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Find the key to adventure

Adventure gamers take note! This one’s for you. Explore different worlds, seek “answers” and save humankind from an eternity of slavery. Allan Glogauer goes on a quest to find the pieces of the Grand Key…

If I were a country and western singer who had been ditched by a mean-hearted personal computer, I might write a song that went a li’l like-a this (please feel free to add your own accent and sing along):

PC, you been treatin’ me unkindly

Gone ‘n locked me out with my secrets in yaw registrys

And muh personal stuff’s lyin’ all over yaw hard-drive

‘m beggin you – please just gimme the keys

Well, I may not be no country singer, but aah am a darn tootin’ fine adventure game player, yessirree. And finding keys and discovering secrets is generally what adventure games are all about.

The Crystal Key is just such an adventure, with a little slant on the keys angle – it’s your job to find all the pieces of one grand key. In the process, you evade a pretty ominous bad guy and his foot soldiers, and save your planet and its people from destruction and eternal slavery.

Think you’re up to it? Then let’s hold The Crystal Key to the light of the Gadget Four Question User test, and check its quality.

1. Is it ready to use?
The set-up file is on the first of the Key’s two CDs, and double-clicking it puts the 115 MB game files and other bits and pieces on your hard-drive.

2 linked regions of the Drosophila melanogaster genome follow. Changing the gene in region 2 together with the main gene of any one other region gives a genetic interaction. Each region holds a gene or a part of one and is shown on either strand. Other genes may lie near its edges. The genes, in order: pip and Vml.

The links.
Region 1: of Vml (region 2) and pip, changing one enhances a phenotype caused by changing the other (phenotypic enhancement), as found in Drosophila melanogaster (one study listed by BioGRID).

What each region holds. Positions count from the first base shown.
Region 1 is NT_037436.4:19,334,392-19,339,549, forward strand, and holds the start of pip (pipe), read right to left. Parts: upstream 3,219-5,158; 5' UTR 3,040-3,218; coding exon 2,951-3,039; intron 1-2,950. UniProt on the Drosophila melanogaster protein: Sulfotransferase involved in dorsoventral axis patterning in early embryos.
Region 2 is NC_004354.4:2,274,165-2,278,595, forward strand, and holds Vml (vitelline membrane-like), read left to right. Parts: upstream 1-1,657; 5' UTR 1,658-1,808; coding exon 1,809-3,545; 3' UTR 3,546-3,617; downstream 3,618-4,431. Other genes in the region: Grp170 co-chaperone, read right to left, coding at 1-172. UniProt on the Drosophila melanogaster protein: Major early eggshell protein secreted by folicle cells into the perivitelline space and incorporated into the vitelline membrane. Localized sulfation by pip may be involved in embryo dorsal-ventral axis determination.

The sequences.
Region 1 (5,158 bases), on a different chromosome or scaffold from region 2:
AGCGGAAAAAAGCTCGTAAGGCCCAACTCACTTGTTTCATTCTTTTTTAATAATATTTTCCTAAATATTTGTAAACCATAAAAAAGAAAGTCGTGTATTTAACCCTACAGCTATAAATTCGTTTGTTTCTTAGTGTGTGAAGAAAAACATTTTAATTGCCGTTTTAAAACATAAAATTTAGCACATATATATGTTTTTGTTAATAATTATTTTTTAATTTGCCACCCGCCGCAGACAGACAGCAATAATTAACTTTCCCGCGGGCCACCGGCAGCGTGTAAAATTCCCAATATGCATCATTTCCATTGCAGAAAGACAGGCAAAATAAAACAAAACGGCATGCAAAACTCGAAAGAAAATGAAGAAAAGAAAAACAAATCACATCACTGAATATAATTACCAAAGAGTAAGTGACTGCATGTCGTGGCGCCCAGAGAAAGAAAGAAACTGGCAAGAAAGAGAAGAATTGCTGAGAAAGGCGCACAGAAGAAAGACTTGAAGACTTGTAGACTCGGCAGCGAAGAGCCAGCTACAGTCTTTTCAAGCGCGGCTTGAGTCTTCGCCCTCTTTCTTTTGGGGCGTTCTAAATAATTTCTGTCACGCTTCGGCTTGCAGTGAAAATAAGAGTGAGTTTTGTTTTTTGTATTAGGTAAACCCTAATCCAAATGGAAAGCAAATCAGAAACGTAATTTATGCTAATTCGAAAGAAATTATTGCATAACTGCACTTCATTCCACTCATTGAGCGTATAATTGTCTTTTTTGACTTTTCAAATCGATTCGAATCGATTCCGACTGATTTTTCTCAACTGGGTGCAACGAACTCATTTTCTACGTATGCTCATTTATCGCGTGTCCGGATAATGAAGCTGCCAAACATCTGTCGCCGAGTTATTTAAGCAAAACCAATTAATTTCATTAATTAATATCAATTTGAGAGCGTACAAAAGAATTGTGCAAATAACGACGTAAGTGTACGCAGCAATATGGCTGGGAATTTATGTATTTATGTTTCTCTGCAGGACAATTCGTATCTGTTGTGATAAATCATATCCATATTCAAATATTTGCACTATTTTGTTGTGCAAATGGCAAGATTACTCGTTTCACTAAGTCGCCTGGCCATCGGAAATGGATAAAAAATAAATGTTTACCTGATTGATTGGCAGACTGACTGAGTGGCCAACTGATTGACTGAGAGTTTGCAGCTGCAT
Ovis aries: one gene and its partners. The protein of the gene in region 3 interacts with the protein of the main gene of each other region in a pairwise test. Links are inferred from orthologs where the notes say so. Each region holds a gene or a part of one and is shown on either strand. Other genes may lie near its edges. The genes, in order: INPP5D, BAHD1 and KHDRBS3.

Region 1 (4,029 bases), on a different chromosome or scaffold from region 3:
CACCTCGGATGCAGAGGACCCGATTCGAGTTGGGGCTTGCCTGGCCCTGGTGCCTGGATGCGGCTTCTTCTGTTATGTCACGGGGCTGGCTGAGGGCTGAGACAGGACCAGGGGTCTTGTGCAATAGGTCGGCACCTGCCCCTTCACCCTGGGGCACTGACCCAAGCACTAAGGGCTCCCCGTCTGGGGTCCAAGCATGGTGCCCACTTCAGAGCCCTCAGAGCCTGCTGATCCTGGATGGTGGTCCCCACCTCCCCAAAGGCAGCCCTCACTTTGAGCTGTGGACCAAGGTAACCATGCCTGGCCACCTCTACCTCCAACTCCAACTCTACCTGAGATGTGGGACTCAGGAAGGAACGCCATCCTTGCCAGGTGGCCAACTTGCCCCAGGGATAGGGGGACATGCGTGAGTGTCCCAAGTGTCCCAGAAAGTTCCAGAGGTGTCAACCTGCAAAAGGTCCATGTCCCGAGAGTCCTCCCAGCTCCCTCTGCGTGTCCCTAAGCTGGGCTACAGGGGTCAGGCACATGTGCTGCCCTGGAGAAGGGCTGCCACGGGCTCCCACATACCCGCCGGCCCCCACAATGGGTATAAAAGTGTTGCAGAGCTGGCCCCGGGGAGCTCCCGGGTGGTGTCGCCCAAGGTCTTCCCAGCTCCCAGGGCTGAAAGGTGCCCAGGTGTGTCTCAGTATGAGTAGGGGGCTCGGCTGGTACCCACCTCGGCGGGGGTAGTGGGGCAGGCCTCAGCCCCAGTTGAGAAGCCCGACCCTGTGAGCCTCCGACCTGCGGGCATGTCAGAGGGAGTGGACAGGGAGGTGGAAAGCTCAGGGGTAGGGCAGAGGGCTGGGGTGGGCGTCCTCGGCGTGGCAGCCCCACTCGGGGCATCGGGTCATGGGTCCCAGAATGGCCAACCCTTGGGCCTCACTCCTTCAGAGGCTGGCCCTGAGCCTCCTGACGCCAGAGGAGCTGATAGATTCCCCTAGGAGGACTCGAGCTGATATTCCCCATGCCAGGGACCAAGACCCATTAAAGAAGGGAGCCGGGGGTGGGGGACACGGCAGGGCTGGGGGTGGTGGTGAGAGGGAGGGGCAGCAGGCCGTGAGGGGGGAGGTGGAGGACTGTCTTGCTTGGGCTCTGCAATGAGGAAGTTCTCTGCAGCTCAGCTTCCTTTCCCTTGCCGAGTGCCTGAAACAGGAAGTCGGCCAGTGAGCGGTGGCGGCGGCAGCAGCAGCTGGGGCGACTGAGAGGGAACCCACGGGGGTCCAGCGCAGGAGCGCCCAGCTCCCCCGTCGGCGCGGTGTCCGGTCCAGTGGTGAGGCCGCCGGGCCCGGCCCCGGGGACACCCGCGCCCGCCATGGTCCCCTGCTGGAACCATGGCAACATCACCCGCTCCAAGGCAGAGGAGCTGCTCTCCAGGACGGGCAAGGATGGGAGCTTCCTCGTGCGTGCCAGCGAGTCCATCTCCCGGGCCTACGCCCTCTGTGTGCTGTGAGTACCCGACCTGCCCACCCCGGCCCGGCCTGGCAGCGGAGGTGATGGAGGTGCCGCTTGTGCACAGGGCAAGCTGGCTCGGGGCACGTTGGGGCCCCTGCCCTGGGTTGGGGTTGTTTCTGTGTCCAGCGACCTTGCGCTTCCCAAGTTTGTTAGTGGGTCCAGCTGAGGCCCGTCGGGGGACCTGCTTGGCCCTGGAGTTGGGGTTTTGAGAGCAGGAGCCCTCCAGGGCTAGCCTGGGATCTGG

2. Is it easy to use?
The game offers a short introduction from its title screen. The Evil (and he looks it) Ozgar and co. have shown up in their space craft and caused havoc on your planet, so it`s time for you to get into your own craft to go and jolly well sort them out.

You also have to gather the pieces of the crystal key of the title. As you do so, the key allows access to a number of different “”worlds””. The worlds, quite different from one another, offer visual variety and maintain interest.

Some of the puzzles are pretty tricky, while the initial ones are easy enough to let you explore a little and get you intrigued. The final one, in which you get to fry the bad guy, though an imaginative peril for the dastardly creature, takes quite some figuring out and – er – executing.

3. Does it work as advertised?
It certainly does. Navigation is easy, as is managing your inventory. And the game is exciting and its puzzles interesting. Three points, though. Yes, I appreciate the hard work that goes into developing atmospheric background music – but sometimes, after a while, the music is intrusive and you can`t turn it off. Also, while moving from one place to another, the animated graphics are great, but at some locations, the static and panoramic pictures don`t match that quality. Finally, to continue playing after saving a game, you have to restore the game you`ve just saved. An annoying waste of time.

4. Is it value for money?
The Crystal Key’s Web page says that it offers exciting, non-violent game play, beautifully rendered graphics and an imaginative story. All this is true, and the game’s pros outweigh my niggling concerns

The game is surprisingly lengthy for its two CD’s, and should keep the average player busy for a while. That makes its price of $19.99, from, a fair one.

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